“When I told my grandmother that I would be [working] in Italy, she was moved,” said Francisco Javier Pereyra, a general surgeon who worked in a burns unit in Buenos Aires. “Her relatives had moved to Argentina from northern Italy.”

Martin Venturini, a surgeon and expert in laparoscopy, said: “The economic aspect is certainly one of the reasons that led us to move here. But not the only one. Personally, I saw it as a challenge. In Italy, there is a healthcare emergency and I wanted to do my part.”

Laura Lator, a gastroenterologist surgeon from Buenos Aires, said the transition was not easy at first. “I came from a city of 16 million inhabitants. Moving to a city of 10,000 inhabitants was a bit traumatic,” she said.

“But I wanted to develop professionally, and little by little I discovered that the people here in Mussomeli were ready to help us in every way. If I needed to take the children to school, someone was immediately available to help me.”

Giovanni Di Lorenzo, an Italian who leads the team of Argentine surgeons, said the town had welcomed the new arrivals “because these doctors have brought new hope to the people”.

The move to Italy involved a change in professional culture. Argentinian surgeons were not used to personal interaction with their patients but in Italy that was expected.

“When I saw one of the Argentinian doctors hugging a patient who had just been operated on, I understood that integration had been achieved,” Di Lorenzo said.

The arrival of the doctors helped prevent the closure of the hospital and maintain local access to healthcare for 75,000 people in the surrounding areas – but challenges persist in Italy’s healthcare sector.

Salary-cap legislation imposed over the past two decades to curb public spending has kept salaries low, and work schedules are punishing. For many Italian medical staff, the Covid pandemic was the tipping point and it accelerated an exodus abroad. Spending plans published by the Giorgia Meloni government envisage further healthcare cuts.

In 2023, according to the Forum delle Società Scientifiche dei Clinici Ospedalieri e Universitari Italiani, there was a shortage of approximately 30,000 doctors in Italy. Between 2010 and 2020, 111 hospitals and 113 emergency rooms were closed. Innovative solutions are being explored, such as engaging Cuban health workers in Calabria and advocating for legislative measures to replicate successful initiatives in other regions.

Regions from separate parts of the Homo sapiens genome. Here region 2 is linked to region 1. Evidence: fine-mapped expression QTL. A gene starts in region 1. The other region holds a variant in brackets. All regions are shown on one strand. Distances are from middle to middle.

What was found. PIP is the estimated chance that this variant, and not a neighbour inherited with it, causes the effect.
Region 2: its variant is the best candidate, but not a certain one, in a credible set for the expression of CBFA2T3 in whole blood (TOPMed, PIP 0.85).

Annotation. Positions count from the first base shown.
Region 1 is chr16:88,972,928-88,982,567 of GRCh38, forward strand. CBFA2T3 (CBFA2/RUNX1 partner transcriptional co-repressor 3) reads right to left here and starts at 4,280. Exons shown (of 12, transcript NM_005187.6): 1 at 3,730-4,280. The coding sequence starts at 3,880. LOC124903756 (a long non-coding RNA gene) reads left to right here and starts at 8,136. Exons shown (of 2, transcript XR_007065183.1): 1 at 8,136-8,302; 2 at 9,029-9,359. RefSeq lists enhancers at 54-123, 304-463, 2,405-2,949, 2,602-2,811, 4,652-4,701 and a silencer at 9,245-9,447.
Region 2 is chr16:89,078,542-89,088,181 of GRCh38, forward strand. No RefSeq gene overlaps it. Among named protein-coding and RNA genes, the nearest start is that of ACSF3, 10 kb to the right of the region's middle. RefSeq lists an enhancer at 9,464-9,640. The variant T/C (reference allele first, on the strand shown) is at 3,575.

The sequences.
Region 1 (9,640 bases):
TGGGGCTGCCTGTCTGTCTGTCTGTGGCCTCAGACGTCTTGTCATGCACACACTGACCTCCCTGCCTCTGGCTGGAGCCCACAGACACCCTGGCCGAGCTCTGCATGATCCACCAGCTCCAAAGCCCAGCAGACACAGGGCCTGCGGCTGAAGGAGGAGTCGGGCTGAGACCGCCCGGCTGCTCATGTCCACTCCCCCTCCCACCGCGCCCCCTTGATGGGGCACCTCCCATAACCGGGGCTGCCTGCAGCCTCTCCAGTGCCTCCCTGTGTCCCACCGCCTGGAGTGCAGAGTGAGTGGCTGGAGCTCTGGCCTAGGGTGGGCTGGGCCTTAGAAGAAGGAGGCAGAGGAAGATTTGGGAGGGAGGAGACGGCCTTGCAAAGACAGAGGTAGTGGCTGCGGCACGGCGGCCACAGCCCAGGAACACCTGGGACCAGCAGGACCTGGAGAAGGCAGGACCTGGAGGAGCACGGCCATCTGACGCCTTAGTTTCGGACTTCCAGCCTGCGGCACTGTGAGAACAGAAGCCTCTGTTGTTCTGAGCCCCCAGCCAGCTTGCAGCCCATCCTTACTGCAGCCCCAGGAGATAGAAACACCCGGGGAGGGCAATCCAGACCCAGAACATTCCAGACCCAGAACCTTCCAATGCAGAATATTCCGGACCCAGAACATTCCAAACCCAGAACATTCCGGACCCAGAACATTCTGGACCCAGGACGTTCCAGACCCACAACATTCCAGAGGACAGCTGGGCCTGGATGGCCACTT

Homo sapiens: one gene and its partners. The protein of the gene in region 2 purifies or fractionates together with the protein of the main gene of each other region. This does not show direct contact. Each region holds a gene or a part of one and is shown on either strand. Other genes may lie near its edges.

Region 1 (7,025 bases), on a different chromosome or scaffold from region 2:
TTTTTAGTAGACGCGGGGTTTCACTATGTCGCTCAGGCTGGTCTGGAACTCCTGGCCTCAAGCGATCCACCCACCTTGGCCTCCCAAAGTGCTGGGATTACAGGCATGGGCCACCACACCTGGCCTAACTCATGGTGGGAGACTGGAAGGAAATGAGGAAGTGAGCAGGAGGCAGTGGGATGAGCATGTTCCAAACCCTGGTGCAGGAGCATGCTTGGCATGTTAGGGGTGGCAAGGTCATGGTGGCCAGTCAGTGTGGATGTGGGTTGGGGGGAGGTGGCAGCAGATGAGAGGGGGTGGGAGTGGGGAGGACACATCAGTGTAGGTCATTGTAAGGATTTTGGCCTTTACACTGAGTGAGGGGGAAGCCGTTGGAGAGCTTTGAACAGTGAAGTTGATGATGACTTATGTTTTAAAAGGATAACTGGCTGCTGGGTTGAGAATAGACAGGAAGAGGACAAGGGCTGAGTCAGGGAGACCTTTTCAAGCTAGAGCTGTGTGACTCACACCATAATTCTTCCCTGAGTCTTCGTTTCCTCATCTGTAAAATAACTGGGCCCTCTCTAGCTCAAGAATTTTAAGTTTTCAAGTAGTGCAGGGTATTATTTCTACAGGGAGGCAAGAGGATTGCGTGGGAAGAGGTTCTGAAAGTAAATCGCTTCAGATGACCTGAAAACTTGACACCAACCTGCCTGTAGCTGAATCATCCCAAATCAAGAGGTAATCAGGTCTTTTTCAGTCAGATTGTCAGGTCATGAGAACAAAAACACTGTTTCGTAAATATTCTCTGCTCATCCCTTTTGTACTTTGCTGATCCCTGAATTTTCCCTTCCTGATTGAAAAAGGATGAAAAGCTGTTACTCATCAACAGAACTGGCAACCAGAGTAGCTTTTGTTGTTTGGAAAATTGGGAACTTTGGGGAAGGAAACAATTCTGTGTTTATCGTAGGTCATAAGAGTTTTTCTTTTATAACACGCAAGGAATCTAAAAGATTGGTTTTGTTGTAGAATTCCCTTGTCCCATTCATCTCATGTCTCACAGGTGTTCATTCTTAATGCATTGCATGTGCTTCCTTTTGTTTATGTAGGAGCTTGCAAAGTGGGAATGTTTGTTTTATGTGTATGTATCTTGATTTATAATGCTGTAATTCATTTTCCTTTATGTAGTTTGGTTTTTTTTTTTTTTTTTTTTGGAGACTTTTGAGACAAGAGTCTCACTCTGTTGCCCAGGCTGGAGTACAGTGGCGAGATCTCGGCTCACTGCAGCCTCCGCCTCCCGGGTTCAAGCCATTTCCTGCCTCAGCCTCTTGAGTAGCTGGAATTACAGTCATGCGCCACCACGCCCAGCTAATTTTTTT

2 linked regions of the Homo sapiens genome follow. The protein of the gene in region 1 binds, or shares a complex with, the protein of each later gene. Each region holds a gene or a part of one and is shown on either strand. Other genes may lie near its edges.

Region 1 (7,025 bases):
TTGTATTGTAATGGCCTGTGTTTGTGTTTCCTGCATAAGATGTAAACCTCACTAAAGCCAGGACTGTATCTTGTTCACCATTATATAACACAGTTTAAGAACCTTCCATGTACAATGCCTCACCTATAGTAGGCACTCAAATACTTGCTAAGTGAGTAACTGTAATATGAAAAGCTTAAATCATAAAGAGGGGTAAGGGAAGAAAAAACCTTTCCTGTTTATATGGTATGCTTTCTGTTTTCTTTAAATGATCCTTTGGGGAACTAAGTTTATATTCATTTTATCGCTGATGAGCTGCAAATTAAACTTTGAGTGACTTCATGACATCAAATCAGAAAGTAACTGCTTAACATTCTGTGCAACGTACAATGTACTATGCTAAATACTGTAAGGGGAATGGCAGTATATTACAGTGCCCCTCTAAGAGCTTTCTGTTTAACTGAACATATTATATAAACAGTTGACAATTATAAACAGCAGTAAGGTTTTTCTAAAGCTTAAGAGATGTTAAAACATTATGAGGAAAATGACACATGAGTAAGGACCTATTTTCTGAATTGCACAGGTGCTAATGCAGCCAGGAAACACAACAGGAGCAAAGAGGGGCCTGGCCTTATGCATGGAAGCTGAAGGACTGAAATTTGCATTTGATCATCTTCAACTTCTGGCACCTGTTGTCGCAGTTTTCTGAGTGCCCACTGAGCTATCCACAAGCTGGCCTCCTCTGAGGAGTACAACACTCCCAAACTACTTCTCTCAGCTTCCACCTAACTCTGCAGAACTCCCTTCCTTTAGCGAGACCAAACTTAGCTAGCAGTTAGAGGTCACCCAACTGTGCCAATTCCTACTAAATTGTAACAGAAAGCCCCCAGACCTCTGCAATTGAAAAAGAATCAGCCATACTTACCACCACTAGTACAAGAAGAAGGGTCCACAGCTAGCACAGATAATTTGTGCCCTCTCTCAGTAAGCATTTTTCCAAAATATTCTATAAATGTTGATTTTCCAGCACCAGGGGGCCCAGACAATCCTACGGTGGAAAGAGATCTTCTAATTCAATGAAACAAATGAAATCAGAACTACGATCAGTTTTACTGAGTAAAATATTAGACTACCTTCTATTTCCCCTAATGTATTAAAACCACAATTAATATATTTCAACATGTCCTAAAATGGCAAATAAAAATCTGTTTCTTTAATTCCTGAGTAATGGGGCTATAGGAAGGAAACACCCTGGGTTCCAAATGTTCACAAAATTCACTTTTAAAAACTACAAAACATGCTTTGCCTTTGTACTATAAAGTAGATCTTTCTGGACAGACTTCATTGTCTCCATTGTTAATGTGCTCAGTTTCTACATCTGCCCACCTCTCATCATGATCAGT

In Sicily, the doctor shortage is a visceral political issue, with numerous parties calling for the Mussomeli initiative to be replicated in other hospitals and formalised into law.

“The decision to allow Argentine doctors to fill vacant positions in Mussomeli should be replicated in other areas of the region,” said Luigi Sunseri, a regional deputy for the Five Star Movement party. “Too many areas in Sicily are deprived of the right to medical care.”

Moscatello says the success of the scheme in Sicily has also drawn interest from France and Germany, which are struggling with their own doctor shortage.

But despite their role in keeping healthcare in southern Italy afloat, the future of the Argentinian doctors is not assured. The Covid emergency decree that allowed them to be hired is due to expire in 2025.

Moscatello said: “If their medical degrees are not recognised by the Italian healthcare system, all these foreign doctors will be forced to return home,. Many moved here to Sicily because the crisis was worsening in their homeland, but for others, this move to Italy meant much more.”

For Bertolotti, it would mean more than simply losing a job. His grandfather had left Italy for Argentina in 1890 to escape destitution in his native Piedmont.

“More than a century, I have taken the reverse path,” he said. “Coming back to Italy for me doesn’t mean just improving my life and that of my family. It was like closing the circle of at least three generations of my family. Returning to Italy was like going back to my roots.”